Half of all entrants to the Disability Support Pension move there from unemployment. Once there most never leave except to die or to move on to the old age pension.

NewStart was once at a comparable level to the Disability Support Pension, but whereas the pension has been boosted from time to time, most recently in 2009, Newstart and its predecessors haven't been boosted since 1994, with the exception of the compensation package attached to the Goods and Services Tax.

Newstart is indexed, which is the nub of the problem. It increases in line with the consumer price index (typically at the rate of 2.5 per cent per annum) whereas the disability support and other pensions increase in line with average male earnings (typically 4 per cent per annum) or in line with one of a number of other measures if they increase faster.

Now only two-thirds of the pension, the Henry Review says Newstart will shrink to one-half of it by 2040 unless the indexation arrrangements change.

So stingly is Newstart in relation to the disability pension that according to the review a person receiving some of it and working 15 hours a week is only $2.67 per week better off than on the DSP.

The review finds "once a person receives a higher payment, there are strong reasons to avoid jeopardising it". It accepts that there are good theoretical reasons for keeping the unemployment benefit below the pension rate (one is designed as a short-term payment, the other determines a long-term standard of living) but it believes they have got too far out of whack and can see them getting worse.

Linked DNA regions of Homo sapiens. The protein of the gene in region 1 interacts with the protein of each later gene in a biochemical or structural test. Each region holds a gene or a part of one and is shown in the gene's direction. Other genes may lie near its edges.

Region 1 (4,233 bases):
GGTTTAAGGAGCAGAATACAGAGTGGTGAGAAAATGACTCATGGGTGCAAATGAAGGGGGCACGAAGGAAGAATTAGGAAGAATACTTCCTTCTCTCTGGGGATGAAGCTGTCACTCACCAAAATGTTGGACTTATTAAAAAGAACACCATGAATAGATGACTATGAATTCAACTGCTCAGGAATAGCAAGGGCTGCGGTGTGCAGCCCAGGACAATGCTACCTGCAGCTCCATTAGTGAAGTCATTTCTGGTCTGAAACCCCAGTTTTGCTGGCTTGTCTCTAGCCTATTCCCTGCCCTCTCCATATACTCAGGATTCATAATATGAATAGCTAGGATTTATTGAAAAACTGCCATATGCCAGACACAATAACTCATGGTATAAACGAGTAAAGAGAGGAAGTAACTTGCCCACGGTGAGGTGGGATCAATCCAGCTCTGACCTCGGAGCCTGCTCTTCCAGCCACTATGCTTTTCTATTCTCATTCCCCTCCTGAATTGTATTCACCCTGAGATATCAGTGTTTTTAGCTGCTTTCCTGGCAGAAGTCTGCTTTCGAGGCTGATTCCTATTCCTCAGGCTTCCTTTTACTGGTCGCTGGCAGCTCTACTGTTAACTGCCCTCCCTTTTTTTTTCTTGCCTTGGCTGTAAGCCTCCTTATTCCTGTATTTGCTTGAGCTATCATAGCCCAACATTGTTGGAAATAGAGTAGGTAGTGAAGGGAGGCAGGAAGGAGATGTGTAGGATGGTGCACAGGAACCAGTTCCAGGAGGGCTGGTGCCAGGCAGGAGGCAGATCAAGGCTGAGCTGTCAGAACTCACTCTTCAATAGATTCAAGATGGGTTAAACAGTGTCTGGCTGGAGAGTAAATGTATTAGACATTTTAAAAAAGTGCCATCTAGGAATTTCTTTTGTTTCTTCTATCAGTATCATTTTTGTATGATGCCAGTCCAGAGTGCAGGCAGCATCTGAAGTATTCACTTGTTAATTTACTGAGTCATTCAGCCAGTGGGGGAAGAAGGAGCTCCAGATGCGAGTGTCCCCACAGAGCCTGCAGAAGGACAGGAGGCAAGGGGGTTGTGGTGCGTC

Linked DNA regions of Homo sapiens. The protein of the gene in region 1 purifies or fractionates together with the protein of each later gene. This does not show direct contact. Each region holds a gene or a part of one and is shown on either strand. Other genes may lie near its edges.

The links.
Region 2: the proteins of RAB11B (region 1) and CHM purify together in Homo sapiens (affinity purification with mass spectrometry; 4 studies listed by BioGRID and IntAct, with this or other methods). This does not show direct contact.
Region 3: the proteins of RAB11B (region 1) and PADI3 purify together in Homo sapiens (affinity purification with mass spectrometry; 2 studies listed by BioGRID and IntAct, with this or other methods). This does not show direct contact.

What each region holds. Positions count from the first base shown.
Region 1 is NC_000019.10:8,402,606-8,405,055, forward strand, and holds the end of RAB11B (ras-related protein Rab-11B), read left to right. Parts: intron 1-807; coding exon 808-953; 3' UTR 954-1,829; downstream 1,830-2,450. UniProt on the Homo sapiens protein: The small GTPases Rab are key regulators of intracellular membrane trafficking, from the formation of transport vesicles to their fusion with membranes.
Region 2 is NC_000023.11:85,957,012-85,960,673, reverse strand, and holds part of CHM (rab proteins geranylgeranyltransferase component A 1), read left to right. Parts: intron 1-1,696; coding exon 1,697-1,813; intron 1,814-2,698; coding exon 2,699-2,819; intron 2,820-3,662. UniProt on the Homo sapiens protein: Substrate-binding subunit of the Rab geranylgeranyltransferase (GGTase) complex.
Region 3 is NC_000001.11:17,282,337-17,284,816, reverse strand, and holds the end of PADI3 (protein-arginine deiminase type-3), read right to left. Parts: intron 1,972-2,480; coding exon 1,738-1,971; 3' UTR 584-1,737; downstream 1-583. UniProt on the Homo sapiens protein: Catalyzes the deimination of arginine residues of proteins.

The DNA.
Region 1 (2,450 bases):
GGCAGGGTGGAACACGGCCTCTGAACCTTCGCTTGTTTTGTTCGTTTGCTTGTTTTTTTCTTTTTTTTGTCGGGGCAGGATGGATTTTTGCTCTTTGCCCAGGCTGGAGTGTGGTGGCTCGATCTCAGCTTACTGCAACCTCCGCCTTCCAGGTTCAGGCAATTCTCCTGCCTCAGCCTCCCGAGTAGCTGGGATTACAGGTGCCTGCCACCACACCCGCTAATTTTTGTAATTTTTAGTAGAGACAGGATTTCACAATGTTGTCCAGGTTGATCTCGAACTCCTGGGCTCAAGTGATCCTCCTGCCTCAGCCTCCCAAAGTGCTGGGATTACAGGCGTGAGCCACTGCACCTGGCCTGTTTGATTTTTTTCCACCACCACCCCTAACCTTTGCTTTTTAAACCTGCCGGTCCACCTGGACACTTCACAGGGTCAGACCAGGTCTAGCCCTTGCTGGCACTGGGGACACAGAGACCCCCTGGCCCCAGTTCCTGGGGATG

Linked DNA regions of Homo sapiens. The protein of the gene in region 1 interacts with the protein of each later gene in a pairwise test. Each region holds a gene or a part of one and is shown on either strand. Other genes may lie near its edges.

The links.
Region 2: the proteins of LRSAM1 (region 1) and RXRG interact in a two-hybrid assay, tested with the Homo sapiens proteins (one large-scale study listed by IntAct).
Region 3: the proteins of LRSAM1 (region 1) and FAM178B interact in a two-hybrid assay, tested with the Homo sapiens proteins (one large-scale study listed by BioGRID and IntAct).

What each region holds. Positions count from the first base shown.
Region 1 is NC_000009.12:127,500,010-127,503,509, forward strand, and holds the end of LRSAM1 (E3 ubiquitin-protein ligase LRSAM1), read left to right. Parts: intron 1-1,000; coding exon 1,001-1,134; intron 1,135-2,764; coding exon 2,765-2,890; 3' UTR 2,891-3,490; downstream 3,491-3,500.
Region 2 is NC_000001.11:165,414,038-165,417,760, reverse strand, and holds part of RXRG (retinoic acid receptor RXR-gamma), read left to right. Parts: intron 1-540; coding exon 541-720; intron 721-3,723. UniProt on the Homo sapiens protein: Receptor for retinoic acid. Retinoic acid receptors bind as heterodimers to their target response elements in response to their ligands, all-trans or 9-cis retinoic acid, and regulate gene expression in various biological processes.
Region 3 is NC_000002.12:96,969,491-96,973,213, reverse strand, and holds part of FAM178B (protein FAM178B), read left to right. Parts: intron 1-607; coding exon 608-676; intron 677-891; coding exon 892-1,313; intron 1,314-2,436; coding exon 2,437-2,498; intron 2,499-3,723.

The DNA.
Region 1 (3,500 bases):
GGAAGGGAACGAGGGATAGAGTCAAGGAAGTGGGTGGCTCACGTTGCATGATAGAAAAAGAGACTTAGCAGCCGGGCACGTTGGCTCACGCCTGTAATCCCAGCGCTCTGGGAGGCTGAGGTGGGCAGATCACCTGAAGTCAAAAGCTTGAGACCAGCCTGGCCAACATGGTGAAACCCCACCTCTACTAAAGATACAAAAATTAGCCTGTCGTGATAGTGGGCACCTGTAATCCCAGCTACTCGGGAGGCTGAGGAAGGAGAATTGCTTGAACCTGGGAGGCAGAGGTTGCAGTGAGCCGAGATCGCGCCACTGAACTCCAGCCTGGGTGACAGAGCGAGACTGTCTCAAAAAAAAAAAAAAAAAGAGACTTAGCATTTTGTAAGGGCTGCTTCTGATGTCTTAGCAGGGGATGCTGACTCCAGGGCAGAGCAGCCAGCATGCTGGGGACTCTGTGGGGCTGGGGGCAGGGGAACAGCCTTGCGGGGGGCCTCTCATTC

In such a situation crackdowns on cheating of the kind planned for the budget will achieve little. They won't remove the big and continually growing incentive for someone who is out of work to to become and stay "disabled". To the extent that it makes like on Newstart even less comfortable it'll increase the incentive.

The Howard government's 2006 Welfare to Work reforms were designed to slow the flow of would-be workers into the DSP. They did for a while, and then people adjusted to the new rules and the effect faded.

As long as the DSP is far more attractive than Newstart the incentive will remain. Given that no government wants to be seen to cut a pension, the only way to do it is to increase Newstart and to have it indexed on the same basis.

It is counterintuitive to think that making it easier rather than harder to live on the dole might be the best way to increase the supply of potential workers.

But it is what Henry has found. Keeping Australians attached to the workforce is a goal too important to be sacrificed to slogans, or the desire for a balanced budget.

It might cost money, and it might be hard to explain, but we need to do everything we can not to lose a single worker to DSP.

Henry has presented the government with a road map. If it ignores it on budget night or does the opposite it needs to explain very clearly why.

Published in today's SMH and Age